LOLO – The locomotive rumble of flames has been replaced by the growl of chainsaws in the charred hillsides above Lolo Creek.
Of the 10,800 acres that burned last August, about 7,000 belonged to Plum Creek Timber Co. None of that was slated for near-term harvest, but the Lolo Creek Complex of fires changed the schedule.
“Our goal is to wrap up salvage operations by the first of June,” Plum Creek Northwest Regional Vice President Tom Ray said Friday. “We need to get it before the summer heat impacts the standing dead timber. We’re pushing hard to realize all the value we can.”
Company foresters explored the fire zone this fall and divided it into three categories. Areas with light burning, including the places where fire crews set backburns to slow the main fire’s advance, will be left alone. They comprise about a third of Plum Creek’s Lolo Creek land.
Another third burned so hot, even the flame-adapted lodgepole seed cones didn’t survive. Those will be left alone or reseeded by hand over the next two years.
The final third – somewhat more than 2,000 acres – is being cut for merchantable timber. Ray said the fir and larch trees cut there will go to Plum Creek’s Evergreen plywood plant. Spruce and pine logs get trucked to the Columbia Falls lumber mill to become 1-inch boards. Stud-quality logs and mulching treetops have been sold to Tricon Timber in St. Regis.
“As you drive up Lolo Creek and look to the north and see the canyon face along there, a lot of that is Plum Creek, interspersed with private land,” Ray said. “It’s a mosaic up there like most fire areas. The flames picked up in certain areas and laid down in others. The severity of the fire limited some of the operations. Some areas are almost completely consumed.”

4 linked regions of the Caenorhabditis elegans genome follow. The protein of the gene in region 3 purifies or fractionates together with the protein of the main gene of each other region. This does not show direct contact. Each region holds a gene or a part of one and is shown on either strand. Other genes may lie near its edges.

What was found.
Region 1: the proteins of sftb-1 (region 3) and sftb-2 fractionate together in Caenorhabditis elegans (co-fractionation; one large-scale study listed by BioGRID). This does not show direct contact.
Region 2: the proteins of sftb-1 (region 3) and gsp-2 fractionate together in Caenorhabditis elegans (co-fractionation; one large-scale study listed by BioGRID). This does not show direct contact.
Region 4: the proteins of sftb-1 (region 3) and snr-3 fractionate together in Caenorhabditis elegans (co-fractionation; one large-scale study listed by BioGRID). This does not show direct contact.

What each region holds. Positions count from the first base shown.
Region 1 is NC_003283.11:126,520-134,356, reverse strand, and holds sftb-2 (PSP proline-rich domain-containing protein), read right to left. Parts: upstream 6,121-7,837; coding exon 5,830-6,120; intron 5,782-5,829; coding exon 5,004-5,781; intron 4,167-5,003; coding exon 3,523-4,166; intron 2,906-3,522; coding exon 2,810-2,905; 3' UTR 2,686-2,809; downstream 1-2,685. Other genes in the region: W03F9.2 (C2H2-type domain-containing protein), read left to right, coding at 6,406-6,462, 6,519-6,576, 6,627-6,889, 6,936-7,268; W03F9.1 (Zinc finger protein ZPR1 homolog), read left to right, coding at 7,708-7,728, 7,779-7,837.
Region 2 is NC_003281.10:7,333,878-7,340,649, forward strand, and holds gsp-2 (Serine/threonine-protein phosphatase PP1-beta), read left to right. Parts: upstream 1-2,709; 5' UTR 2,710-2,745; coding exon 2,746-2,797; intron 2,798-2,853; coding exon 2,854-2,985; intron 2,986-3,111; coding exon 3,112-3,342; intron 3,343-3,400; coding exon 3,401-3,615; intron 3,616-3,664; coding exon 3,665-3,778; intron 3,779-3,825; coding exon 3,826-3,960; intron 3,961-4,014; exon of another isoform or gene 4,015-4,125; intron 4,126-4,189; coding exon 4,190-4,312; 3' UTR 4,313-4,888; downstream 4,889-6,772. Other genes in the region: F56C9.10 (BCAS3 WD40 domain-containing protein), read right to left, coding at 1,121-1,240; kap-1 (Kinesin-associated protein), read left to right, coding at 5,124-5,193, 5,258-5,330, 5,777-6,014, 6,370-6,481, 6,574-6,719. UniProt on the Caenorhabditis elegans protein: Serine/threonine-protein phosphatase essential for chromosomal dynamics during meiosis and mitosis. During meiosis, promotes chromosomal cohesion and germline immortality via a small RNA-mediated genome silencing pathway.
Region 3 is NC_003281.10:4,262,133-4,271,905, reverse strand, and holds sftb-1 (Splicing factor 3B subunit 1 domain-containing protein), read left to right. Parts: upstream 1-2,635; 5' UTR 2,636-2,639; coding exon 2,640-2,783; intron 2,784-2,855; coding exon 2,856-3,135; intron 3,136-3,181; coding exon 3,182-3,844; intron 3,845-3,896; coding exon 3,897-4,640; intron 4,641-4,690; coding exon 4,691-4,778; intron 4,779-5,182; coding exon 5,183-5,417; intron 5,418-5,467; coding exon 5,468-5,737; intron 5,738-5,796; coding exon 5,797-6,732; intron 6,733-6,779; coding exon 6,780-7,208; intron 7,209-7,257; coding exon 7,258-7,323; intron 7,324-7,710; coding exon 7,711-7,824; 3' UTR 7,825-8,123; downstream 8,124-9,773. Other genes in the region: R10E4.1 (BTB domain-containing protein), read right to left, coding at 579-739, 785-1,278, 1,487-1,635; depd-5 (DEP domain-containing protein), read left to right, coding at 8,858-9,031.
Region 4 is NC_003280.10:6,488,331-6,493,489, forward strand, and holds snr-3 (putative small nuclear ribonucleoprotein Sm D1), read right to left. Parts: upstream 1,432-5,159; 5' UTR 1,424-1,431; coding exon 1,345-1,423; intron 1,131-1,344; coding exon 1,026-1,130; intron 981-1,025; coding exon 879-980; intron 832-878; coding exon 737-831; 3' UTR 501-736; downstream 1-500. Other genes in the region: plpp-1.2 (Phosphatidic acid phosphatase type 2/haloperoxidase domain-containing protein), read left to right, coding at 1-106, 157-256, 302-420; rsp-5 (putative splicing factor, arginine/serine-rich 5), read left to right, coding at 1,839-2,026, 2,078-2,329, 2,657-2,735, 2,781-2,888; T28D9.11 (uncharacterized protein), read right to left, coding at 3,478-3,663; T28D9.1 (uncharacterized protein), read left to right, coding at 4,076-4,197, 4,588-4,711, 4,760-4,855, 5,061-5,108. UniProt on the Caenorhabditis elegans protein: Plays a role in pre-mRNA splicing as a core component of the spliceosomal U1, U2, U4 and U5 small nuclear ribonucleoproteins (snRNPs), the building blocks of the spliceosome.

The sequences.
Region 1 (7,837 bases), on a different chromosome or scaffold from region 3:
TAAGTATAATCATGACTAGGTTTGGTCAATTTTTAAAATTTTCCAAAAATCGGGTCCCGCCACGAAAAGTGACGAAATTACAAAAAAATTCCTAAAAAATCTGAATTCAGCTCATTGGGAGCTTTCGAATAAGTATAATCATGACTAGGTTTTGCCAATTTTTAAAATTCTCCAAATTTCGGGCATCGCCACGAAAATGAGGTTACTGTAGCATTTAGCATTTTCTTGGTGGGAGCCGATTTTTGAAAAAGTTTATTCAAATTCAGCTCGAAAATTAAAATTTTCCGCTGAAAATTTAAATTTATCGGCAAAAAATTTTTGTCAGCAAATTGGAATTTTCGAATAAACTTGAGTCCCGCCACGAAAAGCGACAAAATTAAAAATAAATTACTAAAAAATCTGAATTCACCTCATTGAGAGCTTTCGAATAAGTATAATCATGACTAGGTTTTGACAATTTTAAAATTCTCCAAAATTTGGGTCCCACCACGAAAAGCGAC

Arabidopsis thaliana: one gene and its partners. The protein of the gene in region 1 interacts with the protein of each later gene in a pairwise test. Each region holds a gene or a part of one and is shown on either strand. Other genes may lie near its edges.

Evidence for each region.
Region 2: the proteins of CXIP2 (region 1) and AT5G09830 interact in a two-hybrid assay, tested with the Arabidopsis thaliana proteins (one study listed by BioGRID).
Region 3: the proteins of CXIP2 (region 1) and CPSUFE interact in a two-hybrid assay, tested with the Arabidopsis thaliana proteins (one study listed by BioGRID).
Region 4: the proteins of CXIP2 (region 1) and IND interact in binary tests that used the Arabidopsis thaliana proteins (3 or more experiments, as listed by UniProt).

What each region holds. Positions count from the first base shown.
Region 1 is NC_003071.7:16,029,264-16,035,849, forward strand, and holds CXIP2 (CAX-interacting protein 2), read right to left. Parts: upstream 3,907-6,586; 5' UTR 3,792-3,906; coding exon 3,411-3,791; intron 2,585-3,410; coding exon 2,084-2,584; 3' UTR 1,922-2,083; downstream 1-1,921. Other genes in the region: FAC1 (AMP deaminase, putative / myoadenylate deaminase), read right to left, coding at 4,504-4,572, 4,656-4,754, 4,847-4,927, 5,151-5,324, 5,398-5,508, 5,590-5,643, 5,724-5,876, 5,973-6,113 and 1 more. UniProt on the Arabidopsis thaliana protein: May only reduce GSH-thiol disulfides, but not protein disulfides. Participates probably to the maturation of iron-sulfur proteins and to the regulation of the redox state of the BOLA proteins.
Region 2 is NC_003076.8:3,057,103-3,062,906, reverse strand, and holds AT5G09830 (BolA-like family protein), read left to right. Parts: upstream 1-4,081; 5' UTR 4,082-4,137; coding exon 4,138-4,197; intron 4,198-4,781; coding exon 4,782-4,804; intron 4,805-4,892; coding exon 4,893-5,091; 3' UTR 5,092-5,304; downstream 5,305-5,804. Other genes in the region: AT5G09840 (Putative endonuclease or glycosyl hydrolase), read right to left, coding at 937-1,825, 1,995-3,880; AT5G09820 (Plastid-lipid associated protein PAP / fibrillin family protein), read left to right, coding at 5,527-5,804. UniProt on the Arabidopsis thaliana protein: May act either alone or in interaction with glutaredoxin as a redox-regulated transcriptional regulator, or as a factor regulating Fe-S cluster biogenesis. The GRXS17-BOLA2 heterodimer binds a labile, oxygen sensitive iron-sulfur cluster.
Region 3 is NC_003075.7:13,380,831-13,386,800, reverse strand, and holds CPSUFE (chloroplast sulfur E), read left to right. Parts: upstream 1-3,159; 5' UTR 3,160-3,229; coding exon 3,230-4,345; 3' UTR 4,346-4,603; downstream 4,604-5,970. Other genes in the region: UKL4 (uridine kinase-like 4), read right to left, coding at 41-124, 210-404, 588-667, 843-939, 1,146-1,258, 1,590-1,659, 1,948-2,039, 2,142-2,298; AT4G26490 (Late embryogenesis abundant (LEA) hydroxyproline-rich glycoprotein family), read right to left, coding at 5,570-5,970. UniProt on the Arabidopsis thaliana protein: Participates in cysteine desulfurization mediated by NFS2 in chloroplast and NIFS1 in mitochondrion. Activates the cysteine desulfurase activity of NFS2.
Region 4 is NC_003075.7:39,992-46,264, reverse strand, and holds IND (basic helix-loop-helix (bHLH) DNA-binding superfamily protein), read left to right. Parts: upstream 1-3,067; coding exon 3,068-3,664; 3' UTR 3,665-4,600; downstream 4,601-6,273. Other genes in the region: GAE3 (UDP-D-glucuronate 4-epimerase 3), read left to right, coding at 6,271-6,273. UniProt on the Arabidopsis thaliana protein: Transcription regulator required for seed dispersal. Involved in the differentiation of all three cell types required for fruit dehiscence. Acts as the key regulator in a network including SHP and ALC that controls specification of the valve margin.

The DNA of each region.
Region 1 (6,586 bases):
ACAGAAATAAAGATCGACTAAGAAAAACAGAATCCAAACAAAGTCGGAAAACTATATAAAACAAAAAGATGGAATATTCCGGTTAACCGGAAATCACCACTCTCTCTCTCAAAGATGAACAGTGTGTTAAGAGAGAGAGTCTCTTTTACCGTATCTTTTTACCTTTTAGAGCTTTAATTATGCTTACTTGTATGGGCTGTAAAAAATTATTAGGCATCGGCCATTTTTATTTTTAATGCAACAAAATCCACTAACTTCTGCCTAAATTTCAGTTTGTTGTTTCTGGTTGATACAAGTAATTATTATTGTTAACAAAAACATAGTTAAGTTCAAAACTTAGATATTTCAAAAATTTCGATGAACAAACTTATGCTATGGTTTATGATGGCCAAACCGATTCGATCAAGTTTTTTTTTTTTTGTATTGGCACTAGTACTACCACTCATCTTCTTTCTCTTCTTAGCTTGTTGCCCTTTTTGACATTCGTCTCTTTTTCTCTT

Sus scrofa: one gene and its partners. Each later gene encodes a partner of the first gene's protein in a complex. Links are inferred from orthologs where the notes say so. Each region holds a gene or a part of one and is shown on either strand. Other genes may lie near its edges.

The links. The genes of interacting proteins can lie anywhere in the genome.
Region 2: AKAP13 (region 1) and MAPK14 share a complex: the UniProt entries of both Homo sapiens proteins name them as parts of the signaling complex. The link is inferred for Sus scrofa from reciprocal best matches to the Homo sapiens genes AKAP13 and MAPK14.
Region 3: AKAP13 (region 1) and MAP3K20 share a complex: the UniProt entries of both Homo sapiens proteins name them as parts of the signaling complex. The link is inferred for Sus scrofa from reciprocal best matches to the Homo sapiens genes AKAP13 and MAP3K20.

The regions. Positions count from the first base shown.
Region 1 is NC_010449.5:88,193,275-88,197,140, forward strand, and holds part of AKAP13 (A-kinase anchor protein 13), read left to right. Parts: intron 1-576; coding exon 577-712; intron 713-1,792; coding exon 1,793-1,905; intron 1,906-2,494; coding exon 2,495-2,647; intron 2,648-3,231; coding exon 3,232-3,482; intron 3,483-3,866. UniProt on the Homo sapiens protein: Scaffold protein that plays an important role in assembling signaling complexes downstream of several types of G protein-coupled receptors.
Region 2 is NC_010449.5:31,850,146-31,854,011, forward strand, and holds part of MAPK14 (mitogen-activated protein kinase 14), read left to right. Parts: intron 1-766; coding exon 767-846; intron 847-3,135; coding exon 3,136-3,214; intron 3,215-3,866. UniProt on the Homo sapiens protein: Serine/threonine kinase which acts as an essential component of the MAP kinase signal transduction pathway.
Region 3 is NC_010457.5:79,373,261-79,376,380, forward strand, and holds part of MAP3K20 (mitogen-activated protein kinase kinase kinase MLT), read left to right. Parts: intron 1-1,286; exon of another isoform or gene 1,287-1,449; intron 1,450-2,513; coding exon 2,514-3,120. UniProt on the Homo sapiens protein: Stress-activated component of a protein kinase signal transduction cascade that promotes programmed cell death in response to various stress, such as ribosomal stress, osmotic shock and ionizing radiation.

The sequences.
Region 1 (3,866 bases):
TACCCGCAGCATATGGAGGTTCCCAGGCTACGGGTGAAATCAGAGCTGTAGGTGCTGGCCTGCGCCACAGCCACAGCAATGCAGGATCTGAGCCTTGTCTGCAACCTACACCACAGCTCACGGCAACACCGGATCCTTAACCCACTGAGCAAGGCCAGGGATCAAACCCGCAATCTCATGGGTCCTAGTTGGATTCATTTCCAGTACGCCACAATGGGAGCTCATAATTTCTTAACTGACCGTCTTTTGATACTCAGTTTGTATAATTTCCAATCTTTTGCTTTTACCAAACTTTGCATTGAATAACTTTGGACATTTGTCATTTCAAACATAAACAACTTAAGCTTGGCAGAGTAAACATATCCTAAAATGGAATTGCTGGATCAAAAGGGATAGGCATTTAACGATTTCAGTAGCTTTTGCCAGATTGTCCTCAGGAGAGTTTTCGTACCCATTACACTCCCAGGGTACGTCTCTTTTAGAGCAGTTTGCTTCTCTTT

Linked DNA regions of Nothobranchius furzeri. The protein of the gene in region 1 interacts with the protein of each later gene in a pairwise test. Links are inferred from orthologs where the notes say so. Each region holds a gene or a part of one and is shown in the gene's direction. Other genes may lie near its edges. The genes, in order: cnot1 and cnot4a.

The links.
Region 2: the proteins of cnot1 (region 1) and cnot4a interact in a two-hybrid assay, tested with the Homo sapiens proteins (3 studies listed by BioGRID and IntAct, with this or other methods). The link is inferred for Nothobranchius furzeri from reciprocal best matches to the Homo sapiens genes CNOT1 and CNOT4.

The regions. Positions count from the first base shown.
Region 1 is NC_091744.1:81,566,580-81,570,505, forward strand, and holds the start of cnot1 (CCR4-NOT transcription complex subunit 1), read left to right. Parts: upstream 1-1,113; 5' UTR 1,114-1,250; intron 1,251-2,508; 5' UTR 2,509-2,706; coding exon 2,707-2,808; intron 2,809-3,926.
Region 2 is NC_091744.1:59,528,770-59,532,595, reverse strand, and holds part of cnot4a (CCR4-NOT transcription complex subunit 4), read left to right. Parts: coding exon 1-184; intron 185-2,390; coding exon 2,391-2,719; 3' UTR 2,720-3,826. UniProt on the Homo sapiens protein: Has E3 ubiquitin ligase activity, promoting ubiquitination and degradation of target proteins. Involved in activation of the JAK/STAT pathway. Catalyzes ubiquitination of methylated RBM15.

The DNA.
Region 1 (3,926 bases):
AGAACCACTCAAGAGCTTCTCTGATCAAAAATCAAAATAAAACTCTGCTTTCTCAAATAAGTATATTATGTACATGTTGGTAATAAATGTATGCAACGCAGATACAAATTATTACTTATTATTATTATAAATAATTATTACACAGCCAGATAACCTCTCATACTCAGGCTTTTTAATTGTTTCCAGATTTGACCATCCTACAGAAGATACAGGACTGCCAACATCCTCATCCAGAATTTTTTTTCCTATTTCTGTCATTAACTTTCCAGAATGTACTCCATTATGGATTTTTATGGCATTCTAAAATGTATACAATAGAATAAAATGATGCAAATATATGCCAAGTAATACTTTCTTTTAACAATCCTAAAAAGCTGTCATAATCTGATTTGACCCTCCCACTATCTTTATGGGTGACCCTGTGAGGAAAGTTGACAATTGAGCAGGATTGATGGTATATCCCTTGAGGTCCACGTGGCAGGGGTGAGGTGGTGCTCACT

A considerably smaller logging project has concluded on Shari and Gordon Cooper’s Lolo Creek property. When the fire jumped U.S. Highway 12 and ran northeast, it destroyed two of the three homes on their land. It also scorched most of the tall pines around those homes.
“We’ve sent about 95 trees to Pyramid Mountain Lumber,” Shari Cooper said. “We kept a few for firewood. They’re already burned halfway, right? You’ve got to keep a sense of humor.”
The Coopers’ house was the one that survived the fire almost untouched. A rental house across the driveway burned to the foundation. And the home Gordon’s mother lived in practically vanished.
“We’ve put a new mobile home back where his mother’s house was,” Shari said. “We’ve flattened the ground out and cleaned up the rubble. The rest is going to have to wait until the thaw to hook up the water.”
A road heading north into the hills above the Coopers’ house passes five or six miles of fire devastation. Gordon Cooper hunted the area this fall, but saw very little game.
“We’re adapting to the new normal,” Shari said. “It’s hard when you look out the window and there’s mud everywhere. Every time the snow melts, you still see all the debris.”